The same consumers who have propelled the food industry trends toward organic agriculture and artisanal techniques have also embraced small, independent brewers. Their market share is still small -- accounting for just 6.5 percent of the beer produced in the United States last year -- but it's where the growth is at, with volume rising 13 percent in 2011 and 15 percent in 2012. By comparison, the overall beer market is actually shrinking, from more than 207 million barrels sold in 2008 to almost 201 million four years later.
With the explosion of breweries and brewpubs in the past 30 years, the battle is now about getting in front of the customer. This is why Bud and Coors ads are plastered all over sporting events and on TV; why there has been massive consolidation in the industry; and why the small guys are taking on restrictive laws on growlers, which vary widely by state. It's hard to squeeze onto a crowded store shelf, so craft brewers are trying to meet their customers at the source.
The beer business has a well-defined and defended three-tier structure of producers, distributors and retailers. (It's not the only industry run that way: Try buying a new car directly from Ford or Toyota instead of going through a dealer.) But with most Americans now living within 10 miles of a craft brewer, according to the Brewers Association trade group, the independents are seeking tweaks and adjustments to "off-sale" rules, which pertain to beer poured into growlers.
In New York City, filling a container with your craft beer of choice can be as easy as going to the right drugstore. Whole Foods carries growlers along with beer on tap, but only at certain locations. In California -- the country's most populous state, its No. 1 beer producer and home to one out of every five craft beers -- it's not OK for a brewer to fill a growler or container that wasn't bought on site.
Yet the Golden State is about to change this: A bill to allow people to reuse growlers (eliminating packaging waste is part of their appeal) passed the legislature without a single "no" vote, and awaits Gov. Jerry Brown's signature. "Growlers have become an increasingly popular way for customers to buy beer from local craft breweries," said state Assembly Member Wesley Chesbro, who backed the bill, in a statement. "This change in the law makes sense for consumer freedom of choice and the growth of the microbrew industry."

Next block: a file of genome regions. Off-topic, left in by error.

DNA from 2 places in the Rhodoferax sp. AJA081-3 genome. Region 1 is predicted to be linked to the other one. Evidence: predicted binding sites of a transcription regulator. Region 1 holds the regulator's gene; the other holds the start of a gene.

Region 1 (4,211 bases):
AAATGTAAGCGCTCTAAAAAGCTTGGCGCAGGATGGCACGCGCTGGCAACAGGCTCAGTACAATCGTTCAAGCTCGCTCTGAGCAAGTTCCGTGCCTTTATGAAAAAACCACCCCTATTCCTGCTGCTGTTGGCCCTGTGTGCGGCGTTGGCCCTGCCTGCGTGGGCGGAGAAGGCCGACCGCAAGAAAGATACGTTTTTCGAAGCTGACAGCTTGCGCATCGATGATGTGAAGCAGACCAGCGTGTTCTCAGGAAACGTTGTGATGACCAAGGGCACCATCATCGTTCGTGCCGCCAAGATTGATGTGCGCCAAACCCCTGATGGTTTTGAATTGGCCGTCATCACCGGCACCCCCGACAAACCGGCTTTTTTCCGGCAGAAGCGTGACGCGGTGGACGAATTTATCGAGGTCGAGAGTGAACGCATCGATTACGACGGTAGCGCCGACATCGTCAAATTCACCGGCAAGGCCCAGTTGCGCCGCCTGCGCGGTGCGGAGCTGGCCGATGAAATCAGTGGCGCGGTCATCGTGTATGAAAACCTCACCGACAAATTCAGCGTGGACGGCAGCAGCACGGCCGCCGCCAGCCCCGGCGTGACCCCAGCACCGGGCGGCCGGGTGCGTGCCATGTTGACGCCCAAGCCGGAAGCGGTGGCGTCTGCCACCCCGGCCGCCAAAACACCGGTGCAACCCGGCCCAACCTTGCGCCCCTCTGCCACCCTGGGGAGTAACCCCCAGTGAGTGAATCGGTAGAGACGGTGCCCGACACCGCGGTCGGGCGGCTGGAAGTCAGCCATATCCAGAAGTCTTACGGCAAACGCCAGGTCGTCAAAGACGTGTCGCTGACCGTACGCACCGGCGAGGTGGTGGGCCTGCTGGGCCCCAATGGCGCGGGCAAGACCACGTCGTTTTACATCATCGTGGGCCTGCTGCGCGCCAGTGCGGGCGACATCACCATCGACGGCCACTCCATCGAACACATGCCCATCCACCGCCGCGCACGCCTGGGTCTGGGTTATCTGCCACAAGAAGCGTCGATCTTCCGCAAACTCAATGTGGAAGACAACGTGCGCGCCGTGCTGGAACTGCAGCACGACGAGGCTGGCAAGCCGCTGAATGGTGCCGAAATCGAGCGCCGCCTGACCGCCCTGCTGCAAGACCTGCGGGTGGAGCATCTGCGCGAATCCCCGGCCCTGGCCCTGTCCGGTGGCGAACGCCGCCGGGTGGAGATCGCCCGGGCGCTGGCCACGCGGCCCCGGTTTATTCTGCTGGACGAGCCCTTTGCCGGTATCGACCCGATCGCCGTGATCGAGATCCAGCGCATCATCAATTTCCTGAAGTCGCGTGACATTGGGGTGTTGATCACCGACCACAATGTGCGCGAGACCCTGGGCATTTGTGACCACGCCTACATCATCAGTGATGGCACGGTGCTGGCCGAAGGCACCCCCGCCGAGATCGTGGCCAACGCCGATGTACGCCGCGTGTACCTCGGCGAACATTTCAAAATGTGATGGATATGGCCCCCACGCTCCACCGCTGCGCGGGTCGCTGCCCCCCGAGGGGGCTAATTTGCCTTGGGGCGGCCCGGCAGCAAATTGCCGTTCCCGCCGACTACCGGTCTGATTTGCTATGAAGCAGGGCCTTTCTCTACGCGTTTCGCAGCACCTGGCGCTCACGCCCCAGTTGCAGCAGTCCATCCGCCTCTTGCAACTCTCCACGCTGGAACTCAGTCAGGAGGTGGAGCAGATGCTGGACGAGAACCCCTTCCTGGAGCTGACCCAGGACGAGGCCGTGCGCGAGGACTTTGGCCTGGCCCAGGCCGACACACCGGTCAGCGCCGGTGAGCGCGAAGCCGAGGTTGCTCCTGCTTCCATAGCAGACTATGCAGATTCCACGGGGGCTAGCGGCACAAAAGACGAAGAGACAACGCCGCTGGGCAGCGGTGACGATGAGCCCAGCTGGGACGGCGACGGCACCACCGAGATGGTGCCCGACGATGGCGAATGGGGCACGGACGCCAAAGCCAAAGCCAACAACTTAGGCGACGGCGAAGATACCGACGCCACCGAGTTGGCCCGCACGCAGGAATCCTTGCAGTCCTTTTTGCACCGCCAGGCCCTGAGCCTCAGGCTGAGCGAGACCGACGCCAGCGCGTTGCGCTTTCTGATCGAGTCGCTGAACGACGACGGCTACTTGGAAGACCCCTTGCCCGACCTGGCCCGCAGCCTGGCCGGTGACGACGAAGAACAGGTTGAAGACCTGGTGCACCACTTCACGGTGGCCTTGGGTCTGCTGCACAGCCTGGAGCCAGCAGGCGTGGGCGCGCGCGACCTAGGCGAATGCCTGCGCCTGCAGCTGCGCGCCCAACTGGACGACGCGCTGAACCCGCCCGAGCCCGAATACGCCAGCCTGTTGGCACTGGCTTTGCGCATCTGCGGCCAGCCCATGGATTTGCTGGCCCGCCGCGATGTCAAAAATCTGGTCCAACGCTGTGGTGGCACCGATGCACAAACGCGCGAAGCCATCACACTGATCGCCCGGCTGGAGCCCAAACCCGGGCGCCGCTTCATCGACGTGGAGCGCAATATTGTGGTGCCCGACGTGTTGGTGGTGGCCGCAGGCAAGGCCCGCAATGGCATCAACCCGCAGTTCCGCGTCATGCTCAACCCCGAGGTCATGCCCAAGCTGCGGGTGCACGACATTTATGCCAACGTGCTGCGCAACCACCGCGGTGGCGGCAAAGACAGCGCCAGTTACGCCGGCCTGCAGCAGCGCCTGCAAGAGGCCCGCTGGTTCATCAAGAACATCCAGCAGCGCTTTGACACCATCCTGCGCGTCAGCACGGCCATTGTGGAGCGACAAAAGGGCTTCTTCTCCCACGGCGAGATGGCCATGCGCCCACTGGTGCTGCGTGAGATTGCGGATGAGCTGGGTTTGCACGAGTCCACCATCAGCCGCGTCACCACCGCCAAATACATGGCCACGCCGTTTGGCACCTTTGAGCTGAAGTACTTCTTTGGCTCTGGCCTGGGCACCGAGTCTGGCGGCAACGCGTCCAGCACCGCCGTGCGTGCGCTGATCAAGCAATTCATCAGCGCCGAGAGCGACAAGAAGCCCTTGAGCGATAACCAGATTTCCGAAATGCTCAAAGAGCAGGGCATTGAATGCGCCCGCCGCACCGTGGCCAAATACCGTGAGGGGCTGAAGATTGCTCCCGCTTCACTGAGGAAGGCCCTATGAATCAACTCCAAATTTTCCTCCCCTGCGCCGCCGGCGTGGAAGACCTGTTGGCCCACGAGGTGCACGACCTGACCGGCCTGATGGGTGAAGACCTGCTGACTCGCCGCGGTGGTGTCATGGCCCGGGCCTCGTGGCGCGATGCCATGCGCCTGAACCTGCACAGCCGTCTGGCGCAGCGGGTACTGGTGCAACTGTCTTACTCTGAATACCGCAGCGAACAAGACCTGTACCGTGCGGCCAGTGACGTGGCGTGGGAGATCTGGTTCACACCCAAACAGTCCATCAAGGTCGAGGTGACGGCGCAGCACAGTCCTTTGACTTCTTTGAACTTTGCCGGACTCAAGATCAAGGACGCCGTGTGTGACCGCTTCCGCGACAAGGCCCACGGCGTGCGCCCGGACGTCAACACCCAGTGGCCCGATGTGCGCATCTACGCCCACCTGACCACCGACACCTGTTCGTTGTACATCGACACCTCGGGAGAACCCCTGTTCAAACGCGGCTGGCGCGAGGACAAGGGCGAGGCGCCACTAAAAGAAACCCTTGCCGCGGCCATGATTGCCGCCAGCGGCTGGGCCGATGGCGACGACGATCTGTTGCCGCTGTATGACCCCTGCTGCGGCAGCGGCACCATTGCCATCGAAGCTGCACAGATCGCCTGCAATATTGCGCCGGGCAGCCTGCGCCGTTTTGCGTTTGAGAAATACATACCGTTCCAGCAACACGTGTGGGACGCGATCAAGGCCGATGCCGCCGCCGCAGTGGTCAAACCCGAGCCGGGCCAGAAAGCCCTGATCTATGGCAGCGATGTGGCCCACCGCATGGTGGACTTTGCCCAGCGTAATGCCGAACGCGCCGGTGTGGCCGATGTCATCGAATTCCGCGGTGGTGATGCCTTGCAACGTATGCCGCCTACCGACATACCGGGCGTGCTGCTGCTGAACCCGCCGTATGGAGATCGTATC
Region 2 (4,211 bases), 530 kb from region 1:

There are other benefits beyond direct sales such as brand exposure. People "come to the brewery, they meet the staff -- it's that sense of community that's reinforced," added Curran, who holds growler fills every Friday afternoon, along with a monthly bash with live music. Though he wouldn't specify sales figures, Curran noted Devil's Canyon is increasing distribution into Eastern states as well as abroad, and is among the top 100 U.S. beer producers by volume. (A-B InBev owns almost half the market.)
California's major distributors aren't fazed. "Growlers are a craft brewers' issue," a spokeswoman for the California Beer & Beverage Distributors said regarding the new state legislation. "There are people who prefer craft brews vs. domestic brews. That really won't have an impact on beer sales."
Perhaps craft brewers are catering to a distinct slice of discriminating customers. But given craft's current rate of growth, the makers and wholesalers for Bud Light, Coors Light and whatnot have good reason to respond. "They're coming up with other products that pull some of our customers back to them," according to Scott Marks, associate manager with the California Craft Brewers Association. The state of Florida already has seen pushback on reforming growler rules.
For the time being, being able to get freshly made beer to go from a local producer has reached a tipping point: It's become cool. "If you show up at my house," said Curran of Devil's Canyon, "I'd rather you bring a growler than potato salad."